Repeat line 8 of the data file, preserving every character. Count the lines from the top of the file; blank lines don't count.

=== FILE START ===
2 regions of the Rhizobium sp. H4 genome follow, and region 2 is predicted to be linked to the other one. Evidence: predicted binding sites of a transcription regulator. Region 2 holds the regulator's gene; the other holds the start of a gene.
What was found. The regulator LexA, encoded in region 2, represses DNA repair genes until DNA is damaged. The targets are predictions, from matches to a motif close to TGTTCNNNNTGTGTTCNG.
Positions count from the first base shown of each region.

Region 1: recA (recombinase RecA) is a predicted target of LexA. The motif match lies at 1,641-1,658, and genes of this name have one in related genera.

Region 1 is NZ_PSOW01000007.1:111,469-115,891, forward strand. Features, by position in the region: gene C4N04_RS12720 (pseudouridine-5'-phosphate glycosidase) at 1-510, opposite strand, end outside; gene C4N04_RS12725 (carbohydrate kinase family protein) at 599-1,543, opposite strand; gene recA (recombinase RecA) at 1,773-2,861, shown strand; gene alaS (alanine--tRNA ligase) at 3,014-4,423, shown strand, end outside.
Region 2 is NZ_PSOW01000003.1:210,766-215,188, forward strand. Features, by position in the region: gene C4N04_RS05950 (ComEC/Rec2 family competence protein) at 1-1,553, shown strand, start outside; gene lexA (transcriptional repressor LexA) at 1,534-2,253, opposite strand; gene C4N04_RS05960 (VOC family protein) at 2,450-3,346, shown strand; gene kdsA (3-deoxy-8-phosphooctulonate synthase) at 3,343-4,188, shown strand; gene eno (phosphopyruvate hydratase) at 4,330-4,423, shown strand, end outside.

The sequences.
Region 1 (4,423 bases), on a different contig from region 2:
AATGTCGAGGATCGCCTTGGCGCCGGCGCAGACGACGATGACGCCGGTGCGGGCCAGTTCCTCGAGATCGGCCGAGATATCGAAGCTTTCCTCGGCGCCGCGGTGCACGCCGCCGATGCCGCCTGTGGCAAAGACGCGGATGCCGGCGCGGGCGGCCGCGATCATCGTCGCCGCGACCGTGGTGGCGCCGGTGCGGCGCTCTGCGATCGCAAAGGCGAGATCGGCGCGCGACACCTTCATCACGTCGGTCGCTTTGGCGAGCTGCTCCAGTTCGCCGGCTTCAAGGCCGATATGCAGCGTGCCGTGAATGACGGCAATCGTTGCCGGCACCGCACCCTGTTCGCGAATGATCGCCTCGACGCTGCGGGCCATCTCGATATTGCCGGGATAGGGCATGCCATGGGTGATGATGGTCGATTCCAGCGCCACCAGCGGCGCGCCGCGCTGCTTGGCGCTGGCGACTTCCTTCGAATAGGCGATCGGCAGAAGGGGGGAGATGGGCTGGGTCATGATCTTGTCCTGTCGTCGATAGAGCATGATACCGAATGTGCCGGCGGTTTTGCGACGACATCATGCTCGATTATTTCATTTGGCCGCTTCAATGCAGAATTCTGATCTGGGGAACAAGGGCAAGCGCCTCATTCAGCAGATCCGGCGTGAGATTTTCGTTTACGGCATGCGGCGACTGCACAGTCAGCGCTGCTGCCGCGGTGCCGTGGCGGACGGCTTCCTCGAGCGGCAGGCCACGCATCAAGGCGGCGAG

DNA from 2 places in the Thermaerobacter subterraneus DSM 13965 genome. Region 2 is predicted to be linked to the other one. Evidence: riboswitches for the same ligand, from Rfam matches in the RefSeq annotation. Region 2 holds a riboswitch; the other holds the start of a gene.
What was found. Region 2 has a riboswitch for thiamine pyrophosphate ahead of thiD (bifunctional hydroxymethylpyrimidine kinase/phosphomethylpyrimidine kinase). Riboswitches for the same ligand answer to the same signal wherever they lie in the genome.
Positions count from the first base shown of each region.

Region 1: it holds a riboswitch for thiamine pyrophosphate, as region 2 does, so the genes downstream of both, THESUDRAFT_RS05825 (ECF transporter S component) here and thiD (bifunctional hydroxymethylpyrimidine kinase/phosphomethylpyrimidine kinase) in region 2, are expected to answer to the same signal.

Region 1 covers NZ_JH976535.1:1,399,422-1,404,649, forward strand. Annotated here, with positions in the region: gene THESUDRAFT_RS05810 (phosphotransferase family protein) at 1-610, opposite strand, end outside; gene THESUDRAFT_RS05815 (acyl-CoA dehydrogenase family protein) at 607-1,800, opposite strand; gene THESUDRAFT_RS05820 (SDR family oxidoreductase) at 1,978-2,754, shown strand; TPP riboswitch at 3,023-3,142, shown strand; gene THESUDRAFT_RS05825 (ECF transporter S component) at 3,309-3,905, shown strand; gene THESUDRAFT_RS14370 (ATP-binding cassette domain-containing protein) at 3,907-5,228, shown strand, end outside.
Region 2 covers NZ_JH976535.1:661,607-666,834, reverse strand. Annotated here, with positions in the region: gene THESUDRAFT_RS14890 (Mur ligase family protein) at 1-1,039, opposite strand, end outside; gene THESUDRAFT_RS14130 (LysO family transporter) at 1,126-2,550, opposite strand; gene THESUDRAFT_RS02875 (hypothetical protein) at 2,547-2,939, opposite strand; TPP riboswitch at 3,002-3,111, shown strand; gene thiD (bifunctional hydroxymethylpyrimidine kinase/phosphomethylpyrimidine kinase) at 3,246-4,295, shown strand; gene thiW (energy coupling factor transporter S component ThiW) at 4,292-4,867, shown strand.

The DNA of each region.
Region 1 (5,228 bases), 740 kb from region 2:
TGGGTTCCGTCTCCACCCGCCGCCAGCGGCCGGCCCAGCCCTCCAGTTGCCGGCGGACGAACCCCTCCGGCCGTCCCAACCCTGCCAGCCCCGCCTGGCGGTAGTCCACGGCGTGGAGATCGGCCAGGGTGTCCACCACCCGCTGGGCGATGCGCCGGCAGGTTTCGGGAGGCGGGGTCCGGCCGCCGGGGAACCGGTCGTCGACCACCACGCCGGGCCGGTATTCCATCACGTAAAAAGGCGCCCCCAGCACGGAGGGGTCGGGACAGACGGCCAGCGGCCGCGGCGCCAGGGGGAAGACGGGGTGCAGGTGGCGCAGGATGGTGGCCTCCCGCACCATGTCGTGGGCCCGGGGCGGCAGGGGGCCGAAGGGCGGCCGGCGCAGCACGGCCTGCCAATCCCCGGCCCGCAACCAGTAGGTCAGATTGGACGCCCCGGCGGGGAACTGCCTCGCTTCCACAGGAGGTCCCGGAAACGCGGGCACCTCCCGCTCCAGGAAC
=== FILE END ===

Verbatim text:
Region 1 (4,423 bases), on a different contig from region 2: